Friederich Nietzsche once said, "That which does not kill us makes us stronger." When a smaller company becomes an important supplier to a larger company, this saying certainly applies. I wrote about the challenges of a small company (my company, to be exact) landing then working with a big, gorilla customer in a post that I penned a year ago, Customer-Supplier Relationships: Dancing with Elephants. Just recently, I was reading a Chicago Tribune article about Distant Lands, McDonald's coffee supplier and the transition it had to make when it was chosen to supply the espresso-based coffee for McDonald's rollout of its new coffee offerings. The rollout took four years and helped transform Distant Lands into a much bigger player. Until it became McDonald's lead coffee supplier, its biggest restaurant customer had only 3% as many outlets as McDonald's 14,000 restaurants. This gives you some idea of the opportunity, particularly since Distant Lands is a privately-held company that does not publish its financials.
One reason that McDonald's was attracted to Distant Lands as a supplier was not just its expertise in coffee roasting, but the fact that it owned its own coffee farm. McDonald's must have felt that this vertical integration would help reduce its risks. But supplying a behemoth like McDonald's can have its challenges, such as having to adhere to its stringent set of supplier requirements. For example, Distant Lands had to upgrade its quality control process from manual (with inspection stickers stuck on each sack of coffee) to electronic and real-time inspections that McDonald's could instantly review.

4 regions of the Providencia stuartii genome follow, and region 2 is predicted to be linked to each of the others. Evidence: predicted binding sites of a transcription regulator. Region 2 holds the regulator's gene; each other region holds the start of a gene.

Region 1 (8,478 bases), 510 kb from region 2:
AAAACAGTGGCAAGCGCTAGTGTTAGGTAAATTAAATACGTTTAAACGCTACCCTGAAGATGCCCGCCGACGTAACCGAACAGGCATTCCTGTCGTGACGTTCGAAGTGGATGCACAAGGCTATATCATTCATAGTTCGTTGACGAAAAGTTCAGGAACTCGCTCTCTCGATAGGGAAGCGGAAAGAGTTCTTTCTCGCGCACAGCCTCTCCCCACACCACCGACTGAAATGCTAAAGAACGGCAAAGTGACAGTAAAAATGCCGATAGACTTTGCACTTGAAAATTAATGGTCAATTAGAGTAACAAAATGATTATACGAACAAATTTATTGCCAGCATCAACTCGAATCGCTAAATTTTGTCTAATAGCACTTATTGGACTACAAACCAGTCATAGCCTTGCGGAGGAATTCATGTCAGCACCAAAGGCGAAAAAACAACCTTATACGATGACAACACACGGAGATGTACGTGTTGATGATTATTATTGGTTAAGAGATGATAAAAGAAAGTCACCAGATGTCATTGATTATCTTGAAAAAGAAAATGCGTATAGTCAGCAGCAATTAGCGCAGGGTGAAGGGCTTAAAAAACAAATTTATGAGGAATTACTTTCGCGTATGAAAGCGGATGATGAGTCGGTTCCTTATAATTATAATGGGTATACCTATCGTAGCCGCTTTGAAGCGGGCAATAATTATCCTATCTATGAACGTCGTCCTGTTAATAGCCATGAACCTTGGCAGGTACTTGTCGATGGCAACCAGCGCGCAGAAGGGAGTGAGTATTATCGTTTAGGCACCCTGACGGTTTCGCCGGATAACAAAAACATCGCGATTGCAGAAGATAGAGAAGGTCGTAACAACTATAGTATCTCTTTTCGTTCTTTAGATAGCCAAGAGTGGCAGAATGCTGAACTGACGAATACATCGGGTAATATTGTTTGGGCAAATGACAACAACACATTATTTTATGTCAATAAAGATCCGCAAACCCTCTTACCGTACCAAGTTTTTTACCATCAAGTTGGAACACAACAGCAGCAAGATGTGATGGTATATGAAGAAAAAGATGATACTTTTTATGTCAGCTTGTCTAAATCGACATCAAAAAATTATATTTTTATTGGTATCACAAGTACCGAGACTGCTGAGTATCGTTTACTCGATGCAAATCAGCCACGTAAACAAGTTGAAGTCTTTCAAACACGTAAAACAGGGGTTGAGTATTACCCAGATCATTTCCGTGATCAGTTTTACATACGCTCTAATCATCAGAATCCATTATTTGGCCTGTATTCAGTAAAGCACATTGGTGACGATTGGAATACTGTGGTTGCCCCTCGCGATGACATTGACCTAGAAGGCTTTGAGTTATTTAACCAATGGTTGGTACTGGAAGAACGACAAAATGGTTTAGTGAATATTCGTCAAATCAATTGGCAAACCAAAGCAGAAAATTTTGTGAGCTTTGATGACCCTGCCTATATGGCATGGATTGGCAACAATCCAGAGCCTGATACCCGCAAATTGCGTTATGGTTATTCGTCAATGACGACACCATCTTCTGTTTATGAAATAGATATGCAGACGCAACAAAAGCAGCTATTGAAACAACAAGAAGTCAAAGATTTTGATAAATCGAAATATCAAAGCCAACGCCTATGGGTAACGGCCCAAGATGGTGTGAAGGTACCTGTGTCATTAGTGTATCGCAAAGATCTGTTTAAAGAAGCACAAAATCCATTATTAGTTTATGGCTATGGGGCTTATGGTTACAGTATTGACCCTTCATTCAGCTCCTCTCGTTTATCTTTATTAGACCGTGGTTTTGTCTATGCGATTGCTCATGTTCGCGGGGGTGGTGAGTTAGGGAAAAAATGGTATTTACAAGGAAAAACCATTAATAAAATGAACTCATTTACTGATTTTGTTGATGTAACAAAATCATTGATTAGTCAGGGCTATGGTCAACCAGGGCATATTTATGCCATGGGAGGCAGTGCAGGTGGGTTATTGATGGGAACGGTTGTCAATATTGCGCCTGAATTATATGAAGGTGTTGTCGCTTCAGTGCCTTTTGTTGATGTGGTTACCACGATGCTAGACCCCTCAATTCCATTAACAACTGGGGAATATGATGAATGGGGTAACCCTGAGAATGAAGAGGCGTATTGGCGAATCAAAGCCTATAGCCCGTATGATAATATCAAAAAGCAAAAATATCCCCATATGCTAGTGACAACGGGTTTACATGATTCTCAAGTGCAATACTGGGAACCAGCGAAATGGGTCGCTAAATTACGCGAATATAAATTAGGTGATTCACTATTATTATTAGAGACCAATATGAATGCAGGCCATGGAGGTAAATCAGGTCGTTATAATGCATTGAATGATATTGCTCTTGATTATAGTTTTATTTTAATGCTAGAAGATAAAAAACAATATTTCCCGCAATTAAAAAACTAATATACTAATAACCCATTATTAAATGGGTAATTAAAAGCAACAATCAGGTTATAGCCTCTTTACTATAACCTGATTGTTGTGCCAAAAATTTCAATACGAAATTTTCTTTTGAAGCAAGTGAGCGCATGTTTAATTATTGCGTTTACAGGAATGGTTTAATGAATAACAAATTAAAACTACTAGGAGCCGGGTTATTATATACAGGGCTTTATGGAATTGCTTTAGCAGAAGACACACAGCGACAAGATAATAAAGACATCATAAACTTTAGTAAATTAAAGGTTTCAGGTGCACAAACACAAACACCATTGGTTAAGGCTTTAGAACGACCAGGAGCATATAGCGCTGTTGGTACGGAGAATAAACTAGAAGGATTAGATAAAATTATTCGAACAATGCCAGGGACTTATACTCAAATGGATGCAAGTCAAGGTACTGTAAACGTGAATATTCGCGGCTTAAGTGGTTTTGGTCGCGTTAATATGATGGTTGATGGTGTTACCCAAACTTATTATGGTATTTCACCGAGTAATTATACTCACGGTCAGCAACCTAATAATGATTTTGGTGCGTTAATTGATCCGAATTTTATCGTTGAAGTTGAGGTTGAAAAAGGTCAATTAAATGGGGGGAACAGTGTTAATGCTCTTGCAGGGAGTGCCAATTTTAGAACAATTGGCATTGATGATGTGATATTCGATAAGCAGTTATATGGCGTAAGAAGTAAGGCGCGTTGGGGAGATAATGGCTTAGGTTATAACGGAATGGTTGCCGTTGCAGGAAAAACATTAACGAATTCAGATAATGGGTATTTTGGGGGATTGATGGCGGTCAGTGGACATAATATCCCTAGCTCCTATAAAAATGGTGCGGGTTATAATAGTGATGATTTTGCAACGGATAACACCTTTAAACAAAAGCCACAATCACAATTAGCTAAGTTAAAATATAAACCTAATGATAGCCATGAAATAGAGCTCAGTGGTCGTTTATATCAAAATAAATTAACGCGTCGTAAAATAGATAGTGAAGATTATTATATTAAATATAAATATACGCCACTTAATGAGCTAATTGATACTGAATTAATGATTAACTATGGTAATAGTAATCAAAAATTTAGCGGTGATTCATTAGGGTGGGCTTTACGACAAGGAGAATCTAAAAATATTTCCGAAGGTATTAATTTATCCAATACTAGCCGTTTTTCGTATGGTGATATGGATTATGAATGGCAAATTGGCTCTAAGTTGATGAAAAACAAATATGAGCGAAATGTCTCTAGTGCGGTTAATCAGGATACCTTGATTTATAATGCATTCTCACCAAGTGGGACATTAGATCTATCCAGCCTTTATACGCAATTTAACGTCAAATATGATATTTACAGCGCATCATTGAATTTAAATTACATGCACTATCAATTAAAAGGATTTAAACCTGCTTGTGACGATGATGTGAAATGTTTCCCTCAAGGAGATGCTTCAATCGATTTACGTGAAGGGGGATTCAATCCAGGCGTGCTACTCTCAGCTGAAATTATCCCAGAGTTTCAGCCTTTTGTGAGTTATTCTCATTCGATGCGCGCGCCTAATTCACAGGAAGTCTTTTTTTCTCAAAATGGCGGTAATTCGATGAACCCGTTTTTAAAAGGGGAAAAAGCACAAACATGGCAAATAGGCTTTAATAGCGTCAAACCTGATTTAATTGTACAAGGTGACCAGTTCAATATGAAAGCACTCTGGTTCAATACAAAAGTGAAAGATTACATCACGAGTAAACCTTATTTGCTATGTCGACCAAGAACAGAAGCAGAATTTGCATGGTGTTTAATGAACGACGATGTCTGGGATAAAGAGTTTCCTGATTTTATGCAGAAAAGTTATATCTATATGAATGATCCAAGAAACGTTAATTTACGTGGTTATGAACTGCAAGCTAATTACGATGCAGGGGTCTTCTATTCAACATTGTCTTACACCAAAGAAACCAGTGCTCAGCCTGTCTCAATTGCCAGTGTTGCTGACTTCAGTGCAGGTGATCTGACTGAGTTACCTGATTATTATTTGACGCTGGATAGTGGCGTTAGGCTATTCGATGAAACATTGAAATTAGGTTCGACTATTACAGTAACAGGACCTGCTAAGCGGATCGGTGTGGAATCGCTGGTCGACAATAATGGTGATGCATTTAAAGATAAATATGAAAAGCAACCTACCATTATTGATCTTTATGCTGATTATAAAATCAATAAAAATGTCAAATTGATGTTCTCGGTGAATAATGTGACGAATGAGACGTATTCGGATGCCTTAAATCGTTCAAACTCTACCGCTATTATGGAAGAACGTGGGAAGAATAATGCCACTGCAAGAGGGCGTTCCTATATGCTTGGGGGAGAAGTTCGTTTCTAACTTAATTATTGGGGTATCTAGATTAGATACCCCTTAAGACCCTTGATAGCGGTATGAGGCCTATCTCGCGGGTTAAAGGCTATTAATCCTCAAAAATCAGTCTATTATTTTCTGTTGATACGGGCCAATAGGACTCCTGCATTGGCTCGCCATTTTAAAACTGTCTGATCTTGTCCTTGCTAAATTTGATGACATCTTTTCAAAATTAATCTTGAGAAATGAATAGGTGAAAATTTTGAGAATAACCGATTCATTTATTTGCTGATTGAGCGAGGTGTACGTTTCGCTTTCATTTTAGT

Distant Lands had to invest some of its own resources into the design and rollout of McDonald's coffee products, for which it was not paid royalties. But becoming an approved McDonald's supplier in a potentially market-making product rollout seems to have been worth the time and expense to the company. For a large customer like McDonald's, choosing a small supplier with the right capabilities, potential, and a willingness to collaborate on developing new products was a shrewd and cost-effective route. Often smaller suppliers with potential can be better picks than their larger competitors who may not be as hungry for the business or as willing and able to change their business processes to accommodate a large customer.
There are, of course, risks to partnering with a smaller supplier. Distant Lands could have been completely overwhelmed and potentially put out of business if they had not had the ability to grow and adjust to handling McDonald's business. McDonald's had chosen this supplier wisely. However, risks still lie ahead for both McDonald's and Distant Lands as they see whether entering the espresso-based coffee business and competing directly with Starbucks will continue to pay off. The benefits and learning curve for Distant Lands in working with and learning from a large company with supply management skills and good business processes in place will be transferable and marketable to future customers, no matter what the outcome of this particular venture.
- Sherry Gordon